Elim and her team were able to grow the business and take it to greater heights. At its peak, they had 16 stores around Singapore, and even had a 77th Street Plaza in a shopping mall in Beijing, China. The road to success wasn’t smooth, however. This time, they were disrupted by the rising price of rental, the lack of manpower, and e-commerce.

Eventually, due to all of those factors, Elim had to reluctantly close all of her 77th Street stores and leave the China market. Her next venture with her siblings was into the F&B business, which turned out to be a wise decision and is working pretty well after all.

Elim is very involved in philanthropy. It is, as she says, her "burden", a word she uses a lot.

She has a fundamental wish to impact and change lives. According to her, only when she does something to help is her burden able to be lifted. She also has a particularly soft spot for young people and has launched many initiatives to teach the young life skills, hone their entrepreneurial instincts and develop creativity.

A former director on the board of *Scape, a hangout for youth, Elim has launched two editions of My Voice (2004 and 2006) featuring the experiences of young people, written by youth from all walks of life. Proceeds went to various youth development programmes. A Forbes Philanthropy Hero 2010, she also helped to found PaTH (Pop and Talent Hub) at VivoCity, a space for individuals from marginalised groups to sell arts and handicrafts, as well as SIP (Social Innovation Park), an incubator for social enterprises.

Elim is also well known for giving generously to City Harvest Church, which she has attended for more than 20 years. To her, "Every country has its issues, its doers and the rich who can fund. I believe everyone can be a changemaker."

3. Hazel Kweh

Finally, we have Hazel Kweh, Founder of BloomBack, a Social Enterprise which has distributed repurposed flowers to patients at Thye Hua Kwan Moral Society, National Centre for Infectious Diseases, and Banyan Home@Pelangi Village, among other NGOs.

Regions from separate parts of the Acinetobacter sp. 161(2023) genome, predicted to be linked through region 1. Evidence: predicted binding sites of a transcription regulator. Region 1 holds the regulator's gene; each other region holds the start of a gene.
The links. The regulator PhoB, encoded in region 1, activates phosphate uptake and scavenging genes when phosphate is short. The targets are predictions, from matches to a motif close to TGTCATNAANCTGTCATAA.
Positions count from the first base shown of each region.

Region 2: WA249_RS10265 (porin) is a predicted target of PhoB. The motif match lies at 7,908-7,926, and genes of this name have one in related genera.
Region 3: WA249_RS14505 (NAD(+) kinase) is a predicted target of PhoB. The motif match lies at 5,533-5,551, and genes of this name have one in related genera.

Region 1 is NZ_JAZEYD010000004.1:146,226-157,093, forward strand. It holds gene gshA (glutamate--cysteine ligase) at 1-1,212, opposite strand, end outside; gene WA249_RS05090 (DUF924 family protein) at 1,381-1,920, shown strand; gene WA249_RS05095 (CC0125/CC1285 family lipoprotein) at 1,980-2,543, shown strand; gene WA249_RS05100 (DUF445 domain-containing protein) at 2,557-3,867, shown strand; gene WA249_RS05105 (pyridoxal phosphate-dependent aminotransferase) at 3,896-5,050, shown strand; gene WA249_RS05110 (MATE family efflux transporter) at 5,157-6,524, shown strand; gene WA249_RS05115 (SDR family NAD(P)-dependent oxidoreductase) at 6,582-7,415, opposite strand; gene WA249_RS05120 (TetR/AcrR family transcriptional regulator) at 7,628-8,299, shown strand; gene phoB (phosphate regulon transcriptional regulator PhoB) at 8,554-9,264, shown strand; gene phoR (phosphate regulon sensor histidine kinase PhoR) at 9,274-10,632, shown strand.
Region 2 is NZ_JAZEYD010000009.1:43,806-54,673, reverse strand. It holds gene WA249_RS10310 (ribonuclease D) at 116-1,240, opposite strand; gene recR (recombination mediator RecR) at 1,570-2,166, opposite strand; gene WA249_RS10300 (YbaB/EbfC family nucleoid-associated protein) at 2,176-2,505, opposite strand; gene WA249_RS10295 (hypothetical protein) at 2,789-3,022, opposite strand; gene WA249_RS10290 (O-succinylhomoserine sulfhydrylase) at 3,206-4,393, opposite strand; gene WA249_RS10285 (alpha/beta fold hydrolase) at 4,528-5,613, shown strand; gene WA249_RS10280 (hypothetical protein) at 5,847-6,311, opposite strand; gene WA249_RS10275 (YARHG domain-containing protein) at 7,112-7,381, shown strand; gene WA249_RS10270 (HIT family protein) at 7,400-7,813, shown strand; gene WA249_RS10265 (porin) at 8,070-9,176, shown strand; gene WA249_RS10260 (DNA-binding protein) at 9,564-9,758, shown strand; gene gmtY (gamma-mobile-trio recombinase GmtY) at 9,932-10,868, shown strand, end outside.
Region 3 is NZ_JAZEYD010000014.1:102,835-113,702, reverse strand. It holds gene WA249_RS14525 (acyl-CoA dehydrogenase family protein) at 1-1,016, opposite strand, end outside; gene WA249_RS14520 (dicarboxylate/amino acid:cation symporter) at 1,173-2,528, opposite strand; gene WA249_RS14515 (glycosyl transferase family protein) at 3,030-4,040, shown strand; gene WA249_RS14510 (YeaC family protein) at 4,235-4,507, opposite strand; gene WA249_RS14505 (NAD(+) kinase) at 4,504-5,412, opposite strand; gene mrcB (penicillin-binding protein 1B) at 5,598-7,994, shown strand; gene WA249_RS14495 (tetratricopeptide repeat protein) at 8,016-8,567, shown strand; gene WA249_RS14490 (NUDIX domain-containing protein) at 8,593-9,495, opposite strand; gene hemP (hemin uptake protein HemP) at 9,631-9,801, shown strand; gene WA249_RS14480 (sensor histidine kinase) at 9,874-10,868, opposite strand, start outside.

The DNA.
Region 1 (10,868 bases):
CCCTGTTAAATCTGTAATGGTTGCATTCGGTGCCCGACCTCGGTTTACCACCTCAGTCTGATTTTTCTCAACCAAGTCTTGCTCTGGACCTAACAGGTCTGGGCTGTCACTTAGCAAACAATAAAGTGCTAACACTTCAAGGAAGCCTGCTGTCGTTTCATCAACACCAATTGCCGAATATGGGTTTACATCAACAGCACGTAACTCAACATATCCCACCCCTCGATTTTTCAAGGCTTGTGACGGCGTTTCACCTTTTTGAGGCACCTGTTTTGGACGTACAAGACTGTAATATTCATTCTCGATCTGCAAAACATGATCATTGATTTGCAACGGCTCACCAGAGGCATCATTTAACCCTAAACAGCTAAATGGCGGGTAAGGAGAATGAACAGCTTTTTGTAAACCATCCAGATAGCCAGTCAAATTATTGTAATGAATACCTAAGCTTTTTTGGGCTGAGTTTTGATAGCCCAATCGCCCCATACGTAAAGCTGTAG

BloomBack, which was started in 2017, uses beautifully preserved flowers in the crafting of gifts such as glass domes, jewellery boxes, and bag charms. By training and employing those from marginalised communities, including single mothers and persons with disabilities, and restoring their confidence and emotional well-being, Hazel hopes to help them feel more empowered.

When Coronavirus pandemic devastated the world, her company initiated a Bloom It Forward movement, whereby customers donated preserved flower buckets and rose soaps to more than 300 frontline healthcare workers, to cheer them up and encourage them to not give up.

Before starting BloomBack, Hazel was working as a highly successful Financial Adviser, and rapidly rising through the ranks after achieving the industry’s most coveted Million Dollar Round Table membership. However, she felt incomplete as she spent so much time and focus on building her career that ended up drifting apart from her family.

Hazel’s drive for success stemmed from growing up under challenging circumstances and in a dysfunctional family. Her mother not only had to provide for three young children but also pay off debts left by her father. To make ends meets, her mother took on multiple jobs, including helping out at a hawker stall and a provision shop.

Hazel’s elder sister, Faith, who struggled with hearing and partial visual impairment and couldn’t find a job due to her disabilities, suffered from depression. To escape the difficulties at home, her elder brother, Alan, got into bad company and was arrested for substance abuse. It affected her ability to trust people and to show them love without reservation. She thought that wealth would make her happy but she became a workaholic and suffered burnout instead.

The turning point and BloomBack's genesis came when Hazel and her sister attended a friend’s wedding, after which they repurposed flowers from the event into bouquets and gifted them to the lonely and needy elderly. The happy faces of the recipients made the siblings realise, despite their own difficulties, that they could help make a difference in others’ lives.

In Hazel's own words: “Running BloomBack made me stronger and trained my patience. It’s essential to work on what’s inside of me before I can take on bigger things in life. That’s why my favourite flower is the wildflower — it isn’t deliberately seeded but simply grows in the wild — because it symbolises resilience amid rest. And that reflects my attitude these days.”